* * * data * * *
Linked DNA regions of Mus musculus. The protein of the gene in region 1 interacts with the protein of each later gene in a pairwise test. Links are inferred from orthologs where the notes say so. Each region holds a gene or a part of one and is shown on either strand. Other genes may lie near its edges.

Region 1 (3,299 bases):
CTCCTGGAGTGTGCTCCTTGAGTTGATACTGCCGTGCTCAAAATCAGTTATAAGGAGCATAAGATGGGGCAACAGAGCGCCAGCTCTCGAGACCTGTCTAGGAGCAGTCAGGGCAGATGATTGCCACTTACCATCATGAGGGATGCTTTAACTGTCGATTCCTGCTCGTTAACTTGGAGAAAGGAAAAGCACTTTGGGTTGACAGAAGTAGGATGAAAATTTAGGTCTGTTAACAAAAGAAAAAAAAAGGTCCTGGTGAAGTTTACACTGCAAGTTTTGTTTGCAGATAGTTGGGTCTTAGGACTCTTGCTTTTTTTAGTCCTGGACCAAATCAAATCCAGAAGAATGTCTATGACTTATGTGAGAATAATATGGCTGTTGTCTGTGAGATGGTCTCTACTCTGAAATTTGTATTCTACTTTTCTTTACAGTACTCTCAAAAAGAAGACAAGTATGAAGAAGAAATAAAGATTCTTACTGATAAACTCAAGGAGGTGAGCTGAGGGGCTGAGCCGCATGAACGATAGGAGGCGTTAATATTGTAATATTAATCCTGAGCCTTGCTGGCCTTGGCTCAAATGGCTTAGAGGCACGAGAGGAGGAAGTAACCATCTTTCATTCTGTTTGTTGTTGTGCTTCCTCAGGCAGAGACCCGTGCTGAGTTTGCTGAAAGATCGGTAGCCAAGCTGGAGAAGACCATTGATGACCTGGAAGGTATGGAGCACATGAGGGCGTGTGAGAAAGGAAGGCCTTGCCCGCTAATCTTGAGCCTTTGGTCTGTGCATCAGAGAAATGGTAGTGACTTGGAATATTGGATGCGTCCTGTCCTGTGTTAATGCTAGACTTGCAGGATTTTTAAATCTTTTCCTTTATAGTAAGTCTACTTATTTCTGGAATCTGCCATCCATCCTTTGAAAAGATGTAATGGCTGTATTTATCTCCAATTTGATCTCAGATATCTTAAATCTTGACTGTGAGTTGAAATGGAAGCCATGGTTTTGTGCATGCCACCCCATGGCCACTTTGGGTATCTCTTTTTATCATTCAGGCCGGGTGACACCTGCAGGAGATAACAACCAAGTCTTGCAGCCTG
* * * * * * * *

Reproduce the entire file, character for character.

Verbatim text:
Linked DNA regions of Mus musculus. The protein of the gene in region 1 interacts with the protein of each later gene in a pairwise test. Links are inferred from orthologs where the notes say so. Each region holds a gene or a part of one and is shown on either strand. Other genes may lie near its edges.

Region 1 (3,299 bases):
CTCCTGGAGTGTGCTCCTTGAGTTGATACTGCCGTGCTCAAAATCAGTTATAAGGAGCATAAGATGGGGCAACAGAGCGCCAGCTCTCGAGACCTGTCTAGGAGCAGTCAGGGCAGATGATTGCCACTTACCATCATGAGGGATGCTTTAACTGTCGATTCCTGCTCGTTAACTTGGAGAAAGGAAAAGCACTTTGGGTTGACAGAAGTAGGATGAAAATTTAGGTCTGTTAACAAAAGAAAAAAAAAGGTCCTGGTGAAGTTTACACTGCAAGTTTTGTTTGCAGATAGTTGGGTCTTAGGACTCTTGCTTTTTTTAGTCCTGGACCAAATCAAATCCAGAAGAATGTCTATGACTTATGTGAGAATAATATGGCTGTTGTCTGTGAGATGGTCTCTACTCTGAAATTTGTATTCTACTTTTCTTTACAGTACTCTCAAAAAGAAGACAAGTATGAAGAAGAAATAAAGATTCTTACTGATAAACTCAAGGAGGTGAGCTGAGGGGCTGAGCCGCATGAACGATAGGAGGCGTTAATATTGTAATATTAATCCTGAGCCTTGCTGGCCTTGGCTCAAATGGCTTAGAGGCACGAGAGGAGGAAGTAACCATCTTTCATTCTGTTTGTTGTTGTGCTTCCTCAGGCAGAGACCCGTGCTGAGTTTGCTGAAAGATCGGTAGCCAAGCTGGAGAAGACCATTGATGACCTGGAAGGTATGGAGCACATGAGGGCGTGTGAGAAAGGAAGGCCTTGCCCGCTAATCTTGAGCCTTTGGTCTGTGCATCAGAGAAATGGTAGTGACTTGGAATATTGGATGCGTCCTGTCCTGTGTTAATGCTAGACTTGCAGGATTTTTAAATCTTTTCCTTTATAGTAAGTCTACTTATTTCTGGAATCTGCCATCCATCCTTTGAAAAGATGTAATGGCTGTATTTATCTCCAATTTGATCTCAGATATCTTAAATCTTGACTGTGAGTTGAAATGGAAGCCATGGTTTTGTGCATGCCACCCCATGGCCACTTTGGGTATCTCTTTTTATCATTCAGGCCGGGTGACACCTGCAGGAGATAACAACCAAGTCTTGCAGCCTG